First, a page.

• The U.S. had made historic gains in fighting child poverty during the Covid-19 pandemic due in large part to the expanded tax credits. »

The waves have a story to tell me, As I lie on the lonely beach; Chanting aloft in the pine-tops, The wind has a lesson to teach; But the stars sing an anthem of glory I cannot put into speech.

~ Robert W. Service (Jan 16, 1874 – Sep 11, 1958)

More than 2000 killed as buildings collapse during earthquake in Morocco [Updated]

A strong earthquake of magnitude 6.8 has struck central Morocco, killing at least 820 2000 people.

The epicentre was in the province of Al Haouz, in the High Atlas Mountains, 71km (44 miles) south-west of Marrakesh, at a depth of 18.5km, the US Geological Survey said.

The quake struck at 23:11 local time (22:11 GMT) on Friday, September 8, 2023. There was a magnitude 4.9 aftershock 19 minutes later.

Rescuers were searching for survivors. Casualty figures are expected to rise as the search continues and as rescuers reach remote areas.

NY Times | BBC | North Africa Post | The East African | Euronews | France 24 | Le Monde | Al Jazeera

Death toll in Morocco earthquake rises to 2,000 | DW News

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Why did tourists keep coming as Rhodes and Maui burned?

Moya Lothian-McLean, The Guardian »

Why do we travel? Maui residents told media of their horror at seeing tourists “swimming in the same waters our people died in”. Surely, that level of compartmentalisation in dogged pursuit of a particular experience goes beyond the pursuit of “leisure”? That’s certainly the view of the anthropologist Dean MacCannell. His 1976 book The Tourist: A New Theory of the Leisure Class argues that in a post-industrial, increasingly secular world, travel occupies a ritualistic space. Modern western societies are defined by the “freedom” they offer us – but, he writes, this is accompanied by feelings of fragmentation and alienation. Sightseeing in far-off locales is, MacCannell observes, “a way of attempting to overcome the discontinuity of modernity, of incorporating its fragments into a unified experience” (albeit one “doomed to eventual failure”, he cheerily adds). How? Leisure travel gives us perspective, it makes us feel connected to history, and helps connect personal experience with other cultures, people and places – making us feel less isolated. Tourism gives us a sense of selfhood and purpose.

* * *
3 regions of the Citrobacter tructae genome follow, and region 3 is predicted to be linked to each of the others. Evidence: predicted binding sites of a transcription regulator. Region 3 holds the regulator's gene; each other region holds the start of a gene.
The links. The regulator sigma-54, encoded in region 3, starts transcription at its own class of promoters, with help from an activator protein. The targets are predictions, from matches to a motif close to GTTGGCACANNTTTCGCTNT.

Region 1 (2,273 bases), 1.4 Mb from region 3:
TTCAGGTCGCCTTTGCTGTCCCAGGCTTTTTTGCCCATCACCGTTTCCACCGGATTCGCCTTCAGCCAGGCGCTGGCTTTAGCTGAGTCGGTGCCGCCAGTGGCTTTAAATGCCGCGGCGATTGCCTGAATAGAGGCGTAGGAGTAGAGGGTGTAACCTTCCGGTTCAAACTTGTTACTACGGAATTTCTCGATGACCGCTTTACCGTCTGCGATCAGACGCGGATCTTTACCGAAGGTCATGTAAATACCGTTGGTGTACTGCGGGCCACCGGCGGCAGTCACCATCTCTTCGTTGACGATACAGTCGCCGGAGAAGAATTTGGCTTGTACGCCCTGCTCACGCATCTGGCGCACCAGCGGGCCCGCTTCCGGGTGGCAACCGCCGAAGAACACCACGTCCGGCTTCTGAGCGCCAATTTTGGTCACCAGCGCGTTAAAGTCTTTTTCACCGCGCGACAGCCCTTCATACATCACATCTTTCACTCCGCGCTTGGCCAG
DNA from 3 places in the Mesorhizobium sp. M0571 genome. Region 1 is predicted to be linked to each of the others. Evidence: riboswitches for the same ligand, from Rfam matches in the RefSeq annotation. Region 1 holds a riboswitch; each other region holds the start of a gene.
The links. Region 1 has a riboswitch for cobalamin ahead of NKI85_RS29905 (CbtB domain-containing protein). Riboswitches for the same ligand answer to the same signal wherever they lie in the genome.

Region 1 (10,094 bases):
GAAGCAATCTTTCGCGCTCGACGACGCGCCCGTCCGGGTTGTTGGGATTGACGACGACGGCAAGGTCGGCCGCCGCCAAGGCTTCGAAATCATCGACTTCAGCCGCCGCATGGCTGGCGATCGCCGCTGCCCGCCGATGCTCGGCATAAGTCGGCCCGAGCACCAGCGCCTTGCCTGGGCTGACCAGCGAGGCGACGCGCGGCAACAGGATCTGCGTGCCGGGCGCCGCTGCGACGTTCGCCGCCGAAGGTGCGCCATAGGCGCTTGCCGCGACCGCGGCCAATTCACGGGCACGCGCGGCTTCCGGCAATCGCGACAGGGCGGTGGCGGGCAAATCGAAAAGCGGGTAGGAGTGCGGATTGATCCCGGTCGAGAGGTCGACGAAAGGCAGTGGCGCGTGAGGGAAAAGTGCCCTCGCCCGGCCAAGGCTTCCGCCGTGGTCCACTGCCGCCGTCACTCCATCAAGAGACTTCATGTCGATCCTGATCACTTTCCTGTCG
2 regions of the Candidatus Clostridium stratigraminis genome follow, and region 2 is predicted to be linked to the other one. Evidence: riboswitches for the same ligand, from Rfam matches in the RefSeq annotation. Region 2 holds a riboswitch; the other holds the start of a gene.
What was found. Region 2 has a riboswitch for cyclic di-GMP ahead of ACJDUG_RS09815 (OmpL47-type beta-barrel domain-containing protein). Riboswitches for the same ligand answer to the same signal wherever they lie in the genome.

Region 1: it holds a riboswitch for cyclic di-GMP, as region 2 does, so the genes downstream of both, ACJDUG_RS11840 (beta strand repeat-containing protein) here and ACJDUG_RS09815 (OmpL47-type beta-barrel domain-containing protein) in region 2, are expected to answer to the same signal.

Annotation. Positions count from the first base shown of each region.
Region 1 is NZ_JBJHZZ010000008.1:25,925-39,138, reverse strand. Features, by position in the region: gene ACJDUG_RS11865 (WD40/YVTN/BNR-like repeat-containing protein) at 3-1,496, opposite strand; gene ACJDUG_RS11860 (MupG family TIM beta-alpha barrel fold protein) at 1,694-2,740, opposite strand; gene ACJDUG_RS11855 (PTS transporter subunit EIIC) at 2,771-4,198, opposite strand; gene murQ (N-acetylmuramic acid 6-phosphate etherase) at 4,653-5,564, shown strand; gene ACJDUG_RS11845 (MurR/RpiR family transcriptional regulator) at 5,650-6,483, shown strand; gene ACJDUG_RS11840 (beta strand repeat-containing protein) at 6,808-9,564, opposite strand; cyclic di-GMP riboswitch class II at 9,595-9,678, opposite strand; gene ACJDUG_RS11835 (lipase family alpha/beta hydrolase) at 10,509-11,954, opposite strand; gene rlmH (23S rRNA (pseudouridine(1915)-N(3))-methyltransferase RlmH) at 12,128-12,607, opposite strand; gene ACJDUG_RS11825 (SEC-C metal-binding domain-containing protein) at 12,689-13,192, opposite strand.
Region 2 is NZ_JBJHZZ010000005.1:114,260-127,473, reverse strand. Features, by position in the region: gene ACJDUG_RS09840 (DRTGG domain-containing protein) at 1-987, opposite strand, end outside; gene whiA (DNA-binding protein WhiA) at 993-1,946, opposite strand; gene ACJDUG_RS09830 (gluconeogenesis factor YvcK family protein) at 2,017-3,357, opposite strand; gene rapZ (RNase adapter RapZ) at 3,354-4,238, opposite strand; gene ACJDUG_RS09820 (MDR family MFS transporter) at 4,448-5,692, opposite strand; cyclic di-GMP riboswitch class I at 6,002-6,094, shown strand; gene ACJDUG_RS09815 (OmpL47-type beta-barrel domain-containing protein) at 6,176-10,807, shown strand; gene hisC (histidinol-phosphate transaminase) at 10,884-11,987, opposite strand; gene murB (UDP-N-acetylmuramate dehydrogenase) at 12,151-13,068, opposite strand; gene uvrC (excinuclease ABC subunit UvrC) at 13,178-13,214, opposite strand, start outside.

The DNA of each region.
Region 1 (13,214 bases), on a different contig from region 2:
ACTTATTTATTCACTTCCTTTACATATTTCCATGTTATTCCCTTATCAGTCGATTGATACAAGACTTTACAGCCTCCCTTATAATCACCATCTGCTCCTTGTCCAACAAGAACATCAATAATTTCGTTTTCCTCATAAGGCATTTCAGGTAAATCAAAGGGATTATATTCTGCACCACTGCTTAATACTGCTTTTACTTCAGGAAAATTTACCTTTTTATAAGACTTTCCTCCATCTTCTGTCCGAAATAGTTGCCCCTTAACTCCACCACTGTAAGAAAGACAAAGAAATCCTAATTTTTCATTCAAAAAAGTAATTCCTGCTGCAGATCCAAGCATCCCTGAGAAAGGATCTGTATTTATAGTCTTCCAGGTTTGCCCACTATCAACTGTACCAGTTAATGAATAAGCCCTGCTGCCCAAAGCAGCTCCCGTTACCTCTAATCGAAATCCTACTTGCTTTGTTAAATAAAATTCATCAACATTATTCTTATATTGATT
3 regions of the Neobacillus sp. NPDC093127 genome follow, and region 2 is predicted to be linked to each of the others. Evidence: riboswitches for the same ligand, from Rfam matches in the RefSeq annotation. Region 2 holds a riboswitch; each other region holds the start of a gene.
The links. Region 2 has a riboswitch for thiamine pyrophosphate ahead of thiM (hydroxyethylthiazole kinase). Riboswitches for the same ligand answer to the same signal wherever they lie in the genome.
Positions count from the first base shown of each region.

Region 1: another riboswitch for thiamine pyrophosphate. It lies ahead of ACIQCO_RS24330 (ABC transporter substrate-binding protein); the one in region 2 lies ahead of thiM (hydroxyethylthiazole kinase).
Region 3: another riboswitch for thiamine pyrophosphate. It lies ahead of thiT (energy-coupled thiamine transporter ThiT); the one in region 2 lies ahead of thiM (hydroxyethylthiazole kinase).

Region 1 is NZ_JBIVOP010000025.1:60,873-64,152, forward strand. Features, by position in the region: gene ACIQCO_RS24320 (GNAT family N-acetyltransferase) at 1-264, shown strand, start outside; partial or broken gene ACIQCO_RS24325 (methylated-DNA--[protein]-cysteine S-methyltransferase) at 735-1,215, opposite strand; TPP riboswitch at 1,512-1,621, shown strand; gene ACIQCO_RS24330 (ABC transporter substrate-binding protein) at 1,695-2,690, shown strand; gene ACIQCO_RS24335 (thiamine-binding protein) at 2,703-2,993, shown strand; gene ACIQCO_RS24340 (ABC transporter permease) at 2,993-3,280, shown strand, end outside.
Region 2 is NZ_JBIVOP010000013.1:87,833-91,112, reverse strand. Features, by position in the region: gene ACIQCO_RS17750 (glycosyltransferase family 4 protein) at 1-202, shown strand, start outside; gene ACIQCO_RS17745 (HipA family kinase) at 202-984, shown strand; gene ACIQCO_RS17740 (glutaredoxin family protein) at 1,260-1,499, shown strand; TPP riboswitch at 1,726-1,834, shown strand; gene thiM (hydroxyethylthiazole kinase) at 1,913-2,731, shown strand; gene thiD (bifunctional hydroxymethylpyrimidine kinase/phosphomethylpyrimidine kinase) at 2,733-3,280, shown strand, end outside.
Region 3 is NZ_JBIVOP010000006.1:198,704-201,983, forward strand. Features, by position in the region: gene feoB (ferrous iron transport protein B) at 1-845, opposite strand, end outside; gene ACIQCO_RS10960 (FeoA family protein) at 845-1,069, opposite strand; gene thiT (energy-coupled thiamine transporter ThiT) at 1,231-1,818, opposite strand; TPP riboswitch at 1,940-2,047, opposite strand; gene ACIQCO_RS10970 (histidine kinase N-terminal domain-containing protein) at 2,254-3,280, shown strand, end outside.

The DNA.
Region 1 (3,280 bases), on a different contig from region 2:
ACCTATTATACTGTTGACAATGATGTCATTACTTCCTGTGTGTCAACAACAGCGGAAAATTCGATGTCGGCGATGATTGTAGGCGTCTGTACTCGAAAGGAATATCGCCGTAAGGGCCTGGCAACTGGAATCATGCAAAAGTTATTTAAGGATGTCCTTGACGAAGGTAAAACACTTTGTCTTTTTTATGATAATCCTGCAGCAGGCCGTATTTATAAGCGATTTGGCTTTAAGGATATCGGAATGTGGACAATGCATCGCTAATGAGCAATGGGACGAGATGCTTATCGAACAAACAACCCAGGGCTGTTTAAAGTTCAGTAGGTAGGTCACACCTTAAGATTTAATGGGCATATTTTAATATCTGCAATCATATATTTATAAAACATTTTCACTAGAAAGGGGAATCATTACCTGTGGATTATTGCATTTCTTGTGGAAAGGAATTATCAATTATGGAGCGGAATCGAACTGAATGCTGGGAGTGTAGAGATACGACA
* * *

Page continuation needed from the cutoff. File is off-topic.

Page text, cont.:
Added to this is the framing of travel as an “authentic” experience in an inauthentic world; a dichotomy that has only become more stark over time. Travel offers one-off experiences; things we can only do in one place. Modern life is marked by its impossible and contradictory obsession with the “authentic”, as any lifestyle marketing bod will testify to. We see travel, rather than our everyday existence, as the portal to “finding ourselves”.

Chinese President Xi Jinping failed to attend a business forum in South Africa where he was expected to deliver a speech defending China’s economy and its support for emerging markets

This seems is rather significant.

BRICS is Brazil, Russia, India, China, and South Africa.

Bloomberg »

According to a public schedule, the Chinese leader was set to address the BRICS Business Forum on Tuesday, after meeting with South African President Cyril Ramaphosa earlier that day. Instead, delegates were greeted on stage by Commerce Minister Wang Wentao, who read the speech without giving an explanation for Xi’s absence.